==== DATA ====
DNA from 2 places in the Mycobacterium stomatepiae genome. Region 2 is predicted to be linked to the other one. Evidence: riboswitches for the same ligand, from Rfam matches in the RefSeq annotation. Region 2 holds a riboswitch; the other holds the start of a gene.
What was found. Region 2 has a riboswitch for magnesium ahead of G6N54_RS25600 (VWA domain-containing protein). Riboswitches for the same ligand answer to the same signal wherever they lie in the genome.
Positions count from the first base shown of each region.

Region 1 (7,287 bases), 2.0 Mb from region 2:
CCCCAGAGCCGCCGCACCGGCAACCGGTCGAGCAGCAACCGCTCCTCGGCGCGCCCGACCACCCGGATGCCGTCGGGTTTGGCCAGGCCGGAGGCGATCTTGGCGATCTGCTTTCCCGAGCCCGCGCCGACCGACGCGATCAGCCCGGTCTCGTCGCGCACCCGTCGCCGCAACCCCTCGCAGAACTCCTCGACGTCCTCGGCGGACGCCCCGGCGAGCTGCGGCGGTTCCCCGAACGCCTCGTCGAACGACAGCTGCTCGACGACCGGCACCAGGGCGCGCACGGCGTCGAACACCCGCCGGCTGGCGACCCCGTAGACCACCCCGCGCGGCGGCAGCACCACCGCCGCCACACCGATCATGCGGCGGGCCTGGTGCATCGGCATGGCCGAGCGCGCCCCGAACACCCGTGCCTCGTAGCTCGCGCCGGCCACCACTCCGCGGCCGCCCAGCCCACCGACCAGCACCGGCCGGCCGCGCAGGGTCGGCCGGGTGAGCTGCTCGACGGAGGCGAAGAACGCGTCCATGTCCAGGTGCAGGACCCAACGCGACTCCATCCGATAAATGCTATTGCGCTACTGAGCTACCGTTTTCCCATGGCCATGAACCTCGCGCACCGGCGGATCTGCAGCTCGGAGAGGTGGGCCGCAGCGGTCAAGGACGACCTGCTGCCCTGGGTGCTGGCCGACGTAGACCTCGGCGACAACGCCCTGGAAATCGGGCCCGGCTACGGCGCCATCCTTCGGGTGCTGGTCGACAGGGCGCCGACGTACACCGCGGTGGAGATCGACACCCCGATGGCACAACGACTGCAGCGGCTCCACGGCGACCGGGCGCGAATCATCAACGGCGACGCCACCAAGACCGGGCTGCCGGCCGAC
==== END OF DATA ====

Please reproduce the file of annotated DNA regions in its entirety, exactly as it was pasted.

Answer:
DNA from 2 places in the Mycobacterium stomatepiae genome. Region 2 is predicted to be linked to the other one. Evidence: riboswitches for the same ligand, from Rfam matches in the RefSeq annotation. Region 2 holds a riboswitch; the other holds the start of a gene.
What was found. Region 2 has a riboswitch for magnesium ahead of G6N54_RS25600 (VWA domain-containing protein). Riboswitches for the same ligand answer to the same signal wherever they lie in the genome.
Positions count from the first base shown of each region.

Region 1 (7,287 bases), 2.0 Mb from region 2:
CCCCAGAGCCGCCGCACCGGCAACCGGTCGAGCAGCAACCGCTCCTCGGCGCGCCCGACCACCCGGATGCCGTCGGGTTTGGCCAGGCCGGAGGCGATCTTGGCGATCTGCTTTCCCGAGCCCGCGCCGACCGACGCGATCAGCCCGGTCTCGTCGCGCACCCGTCGCCGCAACCCCTCGCAGAACTCCTCGACGTCCTCGGCGGACGCCCCGGCGAGCTGCGGCGGTTCCCCGAACGCCTCGTCGAACGACAGCTGCTCGACGACCGGCACCAGGGCGCGCACGGCGTCGAACACCCGCCGGCTGGCGACCCCGTAGACCACCCCGCGCGGCGGCAGCACCACCGCCGCCACACCGATCATGCGGCGGGCCTGGTGCATCGGCATGGCCGAGCGCGCCCCGAACACCCGTGCCTCGTAGCTCGCGCCGGCCACCACTCCGCGGCCGCCCAGCCCACCGACCAGCACCGGCCGGCCGCGCAGGGTCGGCCGGGTGAGCTGCTCGACGGAGGCGAAGAACGCGTCCATGTCCAGGTGCAGGACCCAACGCGACTCCATCCGATAAATGCTATTGCGCTACTGAGCTACCGTTTTCCCATGGCCATGAACCTCGCGCACCGGCGGATCTGCAGCTCGGAGAGGTGGGCCGCAGCGGTCAAGGACGACCTGCTGCCCTGGGTGCTGGCCGACGTAGACCTCGGCGACAACGCCCTGGAAATCGGGCCCGGCTACGGCGCCATCCTTCGGGTGCTGGTCGACAGGGCGCCGACGTACACCGCGGTGGAGATCGACACCCCGATGGCACAACGACTGCAGCGGCTCCACGGCGACCGGGCGCGAATCATCAACGGCGACGCCACCAAGACCGGGCTGCCGGCCGAC